1. From the Department of Pediatrics (MRS, DR, MGK), Children’s Outcomes Research Program (MRS, DLF), University of Colorado School of Medicine, Aurora, CO; the Division of Emergency Medicine (MRS), Department of Clinical Informatics (DR, MGK), The Children’s Hospital–Denver, Aurora, CO; the Department of Biometrics, Colorado School of Public Health, (DLF) Aurora, CO; Department of Pediatrics, University of Alabama School of Medicine, (MSM) Birmingham, AL; the Division of Emergency Medicine, Children’s Hospital of Alabama, (MSM) Birmingham, AL; and the Colorado Clinical and Translational Sciences Institute (MGK), Aurora, CO.
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  • Presented at the Pediatric Academic Societies annual meeting, Honolulu HI, May 2008, and the Pediatric Academic Societies annual meeting, Baltimore MD, May 2009.

  • MRS, DLF, and DR received support from the Agency for Healthcare Research and Quality (5R03HS016418) and the Emergency Medicine Foundation.

  • MRS was supported by the Riggs Family/Health Policy Grant from the American College of Emergency Physicians, Grant 1 R03 HS016418-01A1 from the Agency for Healthcare Research and Quality and by the Children’s Hospital Research Institute.

  • The authors have no relevant financial information or potential conflicts of interest to disclose.

  • Supervising Editor: James W. Fox, MD.

Address for correspondence and reprints: Marion R. Sills, MD, MPH; e-mail: sills.marion@tchden.org.

Abstract

ACADEMIC EMERGENCY MEDICINE 2011; 18:1330–1338 © 2011 by the Society for Academic Emergency Medicine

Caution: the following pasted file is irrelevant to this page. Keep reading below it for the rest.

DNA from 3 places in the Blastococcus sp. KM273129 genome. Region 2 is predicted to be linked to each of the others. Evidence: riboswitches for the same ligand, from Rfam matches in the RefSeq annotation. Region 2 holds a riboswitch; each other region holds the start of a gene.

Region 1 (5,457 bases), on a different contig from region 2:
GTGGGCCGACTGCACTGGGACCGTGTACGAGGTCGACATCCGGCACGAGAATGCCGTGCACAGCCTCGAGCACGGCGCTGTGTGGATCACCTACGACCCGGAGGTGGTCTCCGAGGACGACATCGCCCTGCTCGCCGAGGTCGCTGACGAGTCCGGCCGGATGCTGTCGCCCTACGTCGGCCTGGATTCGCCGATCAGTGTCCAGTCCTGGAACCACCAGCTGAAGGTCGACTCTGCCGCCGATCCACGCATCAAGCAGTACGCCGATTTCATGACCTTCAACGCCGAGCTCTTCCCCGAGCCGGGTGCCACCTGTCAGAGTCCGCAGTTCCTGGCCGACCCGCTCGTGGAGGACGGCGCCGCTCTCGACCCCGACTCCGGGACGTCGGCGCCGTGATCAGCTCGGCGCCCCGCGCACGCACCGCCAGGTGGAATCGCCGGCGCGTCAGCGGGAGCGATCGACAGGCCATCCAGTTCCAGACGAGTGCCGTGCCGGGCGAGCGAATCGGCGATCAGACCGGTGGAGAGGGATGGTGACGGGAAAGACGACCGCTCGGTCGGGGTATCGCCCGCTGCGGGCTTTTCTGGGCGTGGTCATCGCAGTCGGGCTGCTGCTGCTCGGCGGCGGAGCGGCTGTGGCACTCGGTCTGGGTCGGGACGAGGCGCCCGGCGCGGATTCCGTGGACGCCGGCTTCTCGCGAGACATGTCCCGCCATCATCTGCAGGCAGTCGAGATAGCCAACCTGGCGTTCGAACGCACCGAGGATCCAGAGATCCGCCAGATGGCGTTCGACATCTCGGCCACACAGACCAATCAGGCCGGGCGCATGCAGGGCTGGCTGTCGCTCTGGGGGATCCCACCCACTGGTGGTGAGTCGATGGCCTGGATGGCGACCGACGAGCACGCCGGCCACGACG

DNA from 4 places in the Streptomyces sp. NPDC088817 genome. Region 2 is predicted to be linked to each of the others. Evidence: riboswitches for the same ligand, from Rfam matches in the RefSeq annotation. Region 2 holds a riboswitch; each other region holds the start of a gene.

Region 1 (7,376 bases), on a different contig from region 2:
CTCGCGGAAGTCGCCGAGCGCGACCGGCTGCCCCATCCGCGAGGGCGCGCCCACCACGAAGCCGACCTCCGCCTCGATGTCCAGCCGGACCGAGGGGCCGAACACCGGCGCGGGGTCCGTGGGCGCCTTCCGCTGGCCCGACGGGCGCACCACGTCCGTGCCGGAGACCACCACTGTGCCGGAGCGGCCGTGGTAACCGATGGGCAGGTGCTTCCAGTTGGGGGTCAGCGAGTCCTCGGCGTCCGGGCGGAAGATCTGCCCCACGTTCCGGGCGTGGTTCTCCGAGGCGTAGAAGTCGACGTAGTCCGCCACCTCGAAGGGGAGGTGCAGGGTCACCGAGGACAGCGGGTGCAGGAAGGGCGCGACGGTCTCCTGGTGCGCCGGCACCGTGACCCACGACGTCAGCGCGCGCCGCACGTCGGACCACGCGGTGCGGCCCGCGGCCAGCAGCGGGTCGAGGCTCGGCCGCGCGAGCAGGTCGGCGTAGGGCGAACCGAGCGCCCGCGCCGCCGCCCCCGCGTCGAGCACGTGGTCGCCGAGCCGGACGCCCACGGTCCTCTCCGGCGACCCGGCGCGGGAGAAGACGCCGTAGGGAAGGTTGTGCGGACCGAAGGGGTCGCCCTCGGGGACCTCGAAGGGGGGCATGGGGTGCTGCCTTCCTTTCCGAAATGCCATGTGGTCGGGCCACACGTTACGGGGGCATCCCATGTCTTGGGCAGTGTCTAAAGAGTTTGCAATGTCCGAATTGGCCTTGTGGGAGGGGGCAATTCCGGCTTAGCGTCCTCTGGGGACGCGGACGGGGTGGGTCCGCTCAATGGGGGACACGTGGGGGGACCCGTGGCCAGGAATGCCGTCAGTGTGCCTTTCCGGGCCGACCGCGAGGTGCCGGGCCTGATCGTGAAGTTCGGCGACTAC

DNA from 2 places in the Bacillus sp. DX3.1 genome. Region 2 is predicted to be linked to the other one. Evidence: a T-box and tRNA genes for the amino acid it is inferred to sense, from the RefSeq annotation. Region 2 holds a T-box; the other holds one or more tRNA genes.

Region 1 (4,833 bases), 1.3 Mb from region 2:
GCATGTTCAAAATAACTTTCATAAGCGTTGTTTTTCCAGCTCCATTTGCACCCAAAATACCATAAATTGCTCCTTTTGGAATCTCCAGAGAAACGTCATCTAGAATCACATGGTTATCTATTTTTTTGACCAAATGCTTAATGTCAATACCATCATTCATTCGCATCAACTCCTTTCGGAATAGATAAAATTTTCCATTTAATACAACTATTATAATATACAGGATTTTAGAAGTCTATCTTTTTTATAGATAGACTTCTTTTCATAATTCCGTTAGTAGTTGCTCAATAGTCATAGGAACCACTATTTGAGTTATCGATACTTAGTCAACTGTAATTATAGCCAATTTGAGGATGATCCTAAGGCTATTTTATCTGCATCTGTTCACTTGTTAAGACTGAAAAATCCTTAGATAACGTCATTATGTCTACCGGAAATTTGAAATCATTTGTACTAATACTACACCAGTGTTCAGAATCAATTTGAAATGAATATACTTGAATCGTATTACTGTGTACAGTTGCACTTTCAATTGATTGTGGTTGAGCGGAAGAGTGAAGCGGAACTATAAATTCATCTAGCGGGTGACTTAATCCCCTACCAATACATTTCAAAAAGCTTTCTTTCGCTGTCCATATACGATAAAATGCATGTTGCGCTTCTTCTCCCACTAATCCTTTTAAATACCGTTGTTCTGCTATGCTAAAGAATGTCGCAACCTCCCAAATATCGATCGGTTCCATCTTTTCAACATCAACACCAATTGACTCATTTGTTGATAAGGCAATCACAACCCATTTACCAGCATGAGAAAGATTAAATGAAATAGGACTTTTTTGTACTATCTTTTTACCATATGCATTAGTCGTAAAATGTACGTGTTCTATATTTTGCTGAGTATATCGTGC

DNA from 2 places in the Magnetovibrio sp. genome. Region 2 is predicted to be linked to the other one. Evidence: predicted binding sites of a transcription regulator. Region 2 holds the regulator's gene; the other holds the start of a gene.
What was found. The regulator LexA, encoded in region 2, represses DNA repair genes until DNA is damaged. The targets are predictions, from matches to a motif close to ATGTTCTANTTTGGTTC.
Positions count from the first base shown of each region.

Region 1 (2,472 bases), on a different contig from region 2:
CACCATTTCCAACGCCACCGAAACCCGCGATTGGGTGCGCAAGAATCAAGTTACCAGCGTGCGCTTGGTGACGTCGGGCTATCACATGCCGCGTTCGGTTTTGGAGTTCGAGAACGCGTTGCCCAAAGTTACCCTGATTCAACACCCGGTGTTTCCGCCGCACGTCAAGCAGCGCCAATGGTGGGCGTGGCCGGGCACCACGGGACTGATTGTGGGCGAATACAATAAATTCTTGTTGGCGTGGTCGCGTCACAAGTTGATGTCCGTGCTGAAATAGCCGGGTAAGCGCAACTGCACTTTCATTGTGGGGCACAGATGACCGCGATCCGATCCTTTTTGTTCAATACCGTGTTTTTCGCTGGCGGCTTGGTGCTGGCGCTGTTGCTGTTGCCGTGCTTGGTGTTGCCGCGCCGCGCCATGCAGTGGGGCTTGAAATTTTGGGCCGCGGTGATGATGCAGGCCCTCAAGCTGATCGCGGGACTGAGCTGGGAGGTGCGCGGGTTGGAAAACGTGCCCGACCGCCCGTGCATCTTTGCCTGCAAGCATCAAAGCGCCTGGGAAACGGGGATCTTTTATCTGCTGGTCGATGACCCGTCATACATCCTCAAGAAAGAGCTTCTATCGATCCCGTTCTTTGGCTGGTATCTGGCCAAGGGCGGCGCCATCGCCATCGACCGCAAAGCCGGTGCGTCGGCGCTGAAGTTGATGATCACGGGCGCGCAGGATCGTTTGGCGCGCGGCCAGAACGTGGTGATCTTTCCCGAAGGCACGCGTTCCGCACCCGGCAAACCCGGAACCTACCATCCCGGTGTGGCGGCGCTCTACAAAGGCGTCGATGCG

Abstract

Objectives:  The authors sought to determine which quality measures of analgesia delivery are most influenced by emergency department (ED) crowding for pediatric patients with long-bone fractures.

Methods:  This cross-sectional, retrospective study included patients 0–21 years seen for acute, isolated long-bone fractures, November 2007 to October 2008, at a children’s hospital ED. Nine quality measures were studied: six were based on the timeliness (1-hour receipt) and effectiveness (receipt/nonreceipt) of three fracture-related processes: pain score, any analgesic, and opioid analgesic administration. Three equity measures were also tested: language, identified primary care provider (PCP), and insurance. The primary independent variable was a crowding measure: ED occupancy. Models were adjusted for age, language, insurance, identified PCP, triage level, ambulance arrival, and time of day. The adjusted risk of each timeliness or effectiveness quality measure was measured at five percentiles of crowding and compared to the risk at the 10th and 90th percentiles. The role of equity measures as moderators of the crowding-quality models was tested.

Results:  The study population included 1,229 patients. Timeliness and effectiveness quality measures showed an inverse association with crowding—an effect not moderated by equity measures. Patients were 4% to 47% less likely to receive timely care and were 3% to 17% less likely to receive effective care when each crowding measure was at the 90th than at the 10th percentile (p < 0.05). For three of the six quality measures, quality declined steeply between the 75th and 90th crowding percentiles.

Conclusions:  Crowding is associated with decreased timeliness and effectiveness, but not equity, of analgesia delivery for children with fracture-related pain.